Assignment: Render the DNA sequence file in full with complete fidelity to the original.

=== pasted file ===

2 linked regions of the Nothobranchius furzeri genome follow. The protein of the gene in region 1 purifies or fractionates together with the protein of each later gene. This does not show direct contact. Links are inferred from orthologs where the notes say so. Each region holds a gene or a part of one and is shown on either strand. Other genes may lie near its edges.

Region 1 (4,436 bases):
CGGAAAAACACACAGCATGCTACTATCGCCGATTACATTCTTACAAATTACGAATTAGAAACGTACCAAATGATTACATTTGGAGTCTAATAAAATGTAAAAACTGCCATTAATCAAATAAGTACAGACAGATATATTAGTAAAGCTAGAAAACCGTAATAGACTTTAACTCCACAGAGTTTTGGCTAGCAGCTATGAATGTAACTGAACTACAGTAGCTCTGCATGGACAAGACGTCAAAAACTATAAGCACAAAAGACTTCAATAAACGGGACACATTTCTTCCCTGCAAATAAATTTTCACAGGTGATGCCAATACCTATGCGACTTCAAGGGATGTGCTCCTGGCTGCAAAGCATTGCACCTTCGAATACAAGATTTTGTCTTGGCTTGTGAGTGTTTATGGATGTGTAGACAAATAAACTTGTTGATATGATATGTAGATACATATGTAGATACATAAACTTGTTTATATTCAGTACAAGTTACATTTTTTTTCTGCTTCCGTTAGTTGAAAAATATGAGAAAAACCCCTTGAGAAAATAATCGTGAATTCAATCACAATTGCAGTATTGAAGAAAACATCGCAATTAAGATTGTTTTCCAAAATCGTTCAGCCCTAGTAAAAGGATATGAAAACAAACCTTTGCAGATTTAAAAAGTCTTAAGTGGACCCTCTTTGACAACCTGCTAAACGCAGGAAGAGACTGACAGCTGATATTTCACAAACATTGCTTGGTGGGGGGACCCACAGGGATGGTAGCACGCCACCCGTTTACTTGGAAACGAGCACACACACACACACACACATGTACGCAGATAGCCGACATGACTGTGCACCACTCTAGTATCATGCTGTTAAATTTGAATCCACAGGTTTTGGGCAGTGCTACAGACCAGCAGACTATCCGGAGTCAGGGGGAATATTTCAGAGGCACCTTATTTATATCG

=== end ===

2 linked regions of the Nothobranchius furzeri genome follow. The protein of the gene in region 1 purifies or fractionates together with the protein of each later gene. This does not show direct contact. Links are inferred from orthologs where the notes say so. Each region holds a gene or a part of one and is shown on either strand. Other genes may lie near its edges.

Region 1 (4,436 bases):
CGGAAAAACACACAGCATGCTACTATCGCCGATTACATTCTTACAAATTACGAATTAGAAACGTACCAAATGATTACATTTGGAGTCTAATAAAATGTAAAAACTGCCATTAATCAAATAAGTACAGACAGATATATTAGTAAAGCTAGAAAACCGTAATAGACTTTAACTCCACAGAGTTTTGGCTAGCAGCTATGAATGTAACTGAACTACAGTAGCTCTGCATGGACAAGACGTCAAAAACTATAAGCACAAAAGACTTCAATAAACGGGACACATTTCTTCCCTGCAAATAAATTTTCACAGGTGATGCCAATACCTATGCGACTTCAAGGGATGTGCTCCTGGCTGCAAAGCATTGCACCTTCGAATACAAGATTTTGTCTTGGCTTGTGAGTGTTTATGGATGTGTAGACAAATAAACTTGTTGATATGATATGTAGATACATATGTAGATACATAAACTTGTTTATATTCAGTACAAGTTACATTTTTTTTCTGCTTCCGTTAGTTGAAAAATATGAGAAAAACCCCTTGAGAAAATAATCGTGAATTCAATCACAATTGCAGTATTGAAGAAAACATCGCAATTAAGATTGTTTTCCAAAATCGTTCAGCCCTAGTAAAAGGATATGAAAACAAACCTTTGCAGATTTAAAAAGTCTTAAGTGGACCCTCTTTGACAACCTGCTAAACGCAGGAAGAGACTGACAGCTGATATTTCACAAACATTGCTTGGTGGGGGGACCCACAGGGATGGTAGCACGCCACCCGTTTACTTGGAAACGAGCACACACACACACACACACATGTACGCAGATAGCCGACATGACTGTGCACCACTCTAGTATCATGCTGTTAAATTTGAATCCACAGGTTTTGGGCAGTGCTACAGACCAGCAGACTATCCGGAGTCAGGGGGAATATTTCAGAGGCACCTTATTTATATCG